follow suit (= act or behave in the way that sb else has just done)
6 understand sth
not quite

I'm sorry, but I don't quite follow you (= understand what you are saying).

be easy to
be difficult to, be hard to, be impossible to

His argument was difficult to follow.

Follow is used with these nouns as the subject: ↑adjective, ↑consequence, ↑disappointment, ↑eye, ↑fighting, ↑footpath, ↑furore, ↑gaze, ↑hound, ↑movie, ↑noun, ↑path, ↑pause, ↑quiet, ↑recommendation, ↑retribution, ↑riot, ↑route, ↑silence, ↑trail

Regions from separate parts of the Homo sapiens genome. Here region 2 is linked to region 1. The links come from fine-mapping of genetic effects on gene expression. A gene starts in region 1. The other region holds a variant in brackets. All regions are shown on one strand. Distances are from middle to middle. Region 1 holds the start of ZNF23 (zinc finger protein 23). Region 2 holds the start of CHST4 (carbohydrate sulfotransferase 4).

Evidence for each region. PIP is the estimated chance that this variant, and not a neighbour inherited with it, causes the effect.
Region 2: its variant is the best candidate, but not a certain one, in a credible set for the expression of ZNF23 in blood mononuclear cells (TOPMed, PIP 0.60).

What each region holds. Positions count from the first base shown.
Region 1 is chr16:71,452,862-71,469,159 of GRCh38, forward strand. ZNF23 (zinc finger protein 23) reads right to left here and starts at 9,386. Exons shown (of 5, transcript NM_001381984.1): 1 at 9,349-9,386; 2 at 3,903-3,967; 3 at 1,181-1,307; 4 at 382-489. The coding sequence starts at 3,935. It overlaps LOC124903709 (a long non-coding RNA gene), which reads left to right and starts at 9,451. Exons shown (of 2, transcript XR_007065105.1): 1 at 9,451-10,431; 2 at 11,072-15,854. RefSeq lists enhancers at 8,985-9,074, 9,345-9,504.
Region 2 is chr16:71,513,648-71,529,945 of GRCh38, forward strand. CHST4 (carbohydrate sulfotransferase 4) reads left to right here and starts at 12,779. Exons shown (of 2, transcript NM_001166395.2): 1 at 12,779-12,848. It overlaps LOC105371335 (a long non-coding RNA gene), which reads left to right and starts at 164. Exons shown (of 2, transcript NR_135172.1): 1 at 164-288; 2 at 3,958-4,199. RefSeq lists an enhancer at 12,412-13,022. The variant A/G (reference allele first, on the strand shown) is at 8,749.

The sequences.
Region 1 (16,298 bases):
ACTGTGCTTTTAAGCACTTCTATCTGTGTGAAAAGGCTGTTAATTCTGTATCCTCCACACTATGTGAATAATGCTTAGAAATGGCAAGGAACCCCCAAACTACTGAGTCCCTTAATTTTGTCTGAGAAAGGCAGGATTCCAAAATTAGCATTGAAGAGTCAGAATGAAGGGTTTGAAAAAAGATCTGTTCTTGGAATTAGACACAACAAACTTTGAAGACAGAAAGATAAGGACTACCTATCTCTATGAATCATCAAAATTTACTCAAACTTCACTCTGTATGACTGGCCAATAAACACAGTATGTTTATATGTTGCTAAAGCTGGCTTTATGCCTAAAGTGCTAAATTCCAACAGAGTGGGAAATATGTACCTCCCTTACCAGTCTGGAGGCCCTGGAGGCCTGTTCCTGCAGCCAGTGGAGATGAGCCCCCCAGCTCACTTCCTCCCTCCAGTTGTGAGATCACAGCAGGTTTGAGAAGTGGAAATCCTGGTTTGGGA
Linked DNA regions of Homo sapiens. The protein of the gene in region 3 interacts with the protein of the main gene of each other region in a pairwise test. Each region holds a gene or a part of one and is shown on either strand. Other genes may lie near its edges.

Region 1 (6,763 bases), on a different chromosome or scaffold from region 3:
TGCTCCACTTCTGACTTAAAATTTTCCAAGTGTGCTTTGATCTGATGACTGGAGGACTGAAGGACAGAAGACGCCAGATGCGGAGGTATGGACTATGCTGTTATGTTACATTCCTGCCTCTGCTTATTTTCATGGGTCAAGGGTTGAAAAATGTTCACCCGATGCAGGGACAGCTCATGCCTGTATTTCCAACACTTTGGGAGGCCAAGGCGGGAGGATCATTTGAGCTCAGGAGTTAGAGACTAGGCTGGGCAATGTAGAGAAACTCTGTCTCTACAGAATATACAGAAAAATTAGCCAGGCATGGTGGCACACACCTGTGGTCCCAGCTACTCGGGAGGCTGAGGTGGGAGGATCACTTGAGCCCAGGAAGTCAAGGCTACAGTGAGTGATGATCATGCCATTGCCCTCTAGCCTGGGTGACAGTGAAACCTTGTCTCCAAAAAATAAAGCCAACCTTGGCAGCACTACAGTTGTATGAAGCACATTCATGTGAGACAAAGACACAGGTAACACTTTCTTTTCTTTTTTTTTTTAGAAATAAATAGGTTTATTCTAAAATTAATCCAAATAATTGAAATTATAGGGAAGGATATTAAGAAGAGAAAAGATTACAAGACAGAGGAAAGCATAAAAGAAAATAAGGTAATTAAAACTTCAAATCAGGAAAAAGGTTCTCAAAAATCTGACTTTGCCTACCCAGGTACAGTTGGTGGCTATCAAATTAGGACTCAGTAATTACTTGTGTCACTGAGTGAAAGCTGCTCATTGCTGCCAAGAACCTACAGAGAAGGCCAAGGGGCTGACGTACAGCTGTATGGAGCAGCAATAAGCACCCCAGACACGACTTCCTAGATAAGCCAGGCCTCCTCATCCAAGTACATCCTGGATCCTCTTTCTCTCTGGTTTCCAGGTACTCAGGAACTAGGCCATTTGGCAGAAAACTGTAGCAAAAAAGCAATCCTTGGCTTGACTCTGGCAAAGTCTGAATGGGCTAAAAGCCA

Follow is used with these nouns as the object: ↑advice, ↑agenda, ↑approach, ↑arc, ↑arrow, ↑baseball, ↑belief, ↑blueprint, ↑clue, ↑coast, ↑coastline, ↑code, ↑conscience, ↑convention, ↑counsel, ↑course, ↑cricket, ↑crowd, ↑cue, ↑curriculum, ↑custom, ↑cycle, ↑design, ↑diet, ↑direction, ↑directive, ↑doctrine, ↑dream, ↑drift, ↑example, ↑fashion, ↑father, ↑flow, ↑football, ↑footpath, ↑footprint, ↑footstep, ↑format, ↑formula, ↑fortune, ↑gaze, ↑god, ↑guidance, ↑guideline, ↑heart, ↑herd, ↑hunch, ↑impulse, ↑inclination, ↑injunction, ↑instinct, ↑instruction, ↑itinerary, ↑law, ↑lead, ↑line, ↑link, ↑logic, ↑map, ↑maxim, ↑method, ↑movement, ↑news, ↑noun, ↑occupation, ↑order, ↑path, ↑pattern, ↑philosophy, ↑plan, ↑policy, ↑politics, ↑practice, ↑precaution, ↑precedent, ↑procedure, ↑programme, ↑progress, ↑pursuit, ↑reasoning, ↑recipe, ↑recommendation, ↑regime, ↑regimen, ↑religion, ↑rhythm, ↑ritual, ↑river, ↑road, ↑route, ↑routine, ↑rule, ↑ruling, ↑scent, ↑sequence, ↑shore, ↑sign, ↑step, ↑story, ↑strategy, ↑style, ↑suggestion, ↑syllabus, ↑teaching, ↑thread, ↑timetable, ↑tip, ↑track, ↑trade, ↑tradition, ↑trail, ↑trend, ↑vocation, ↑whim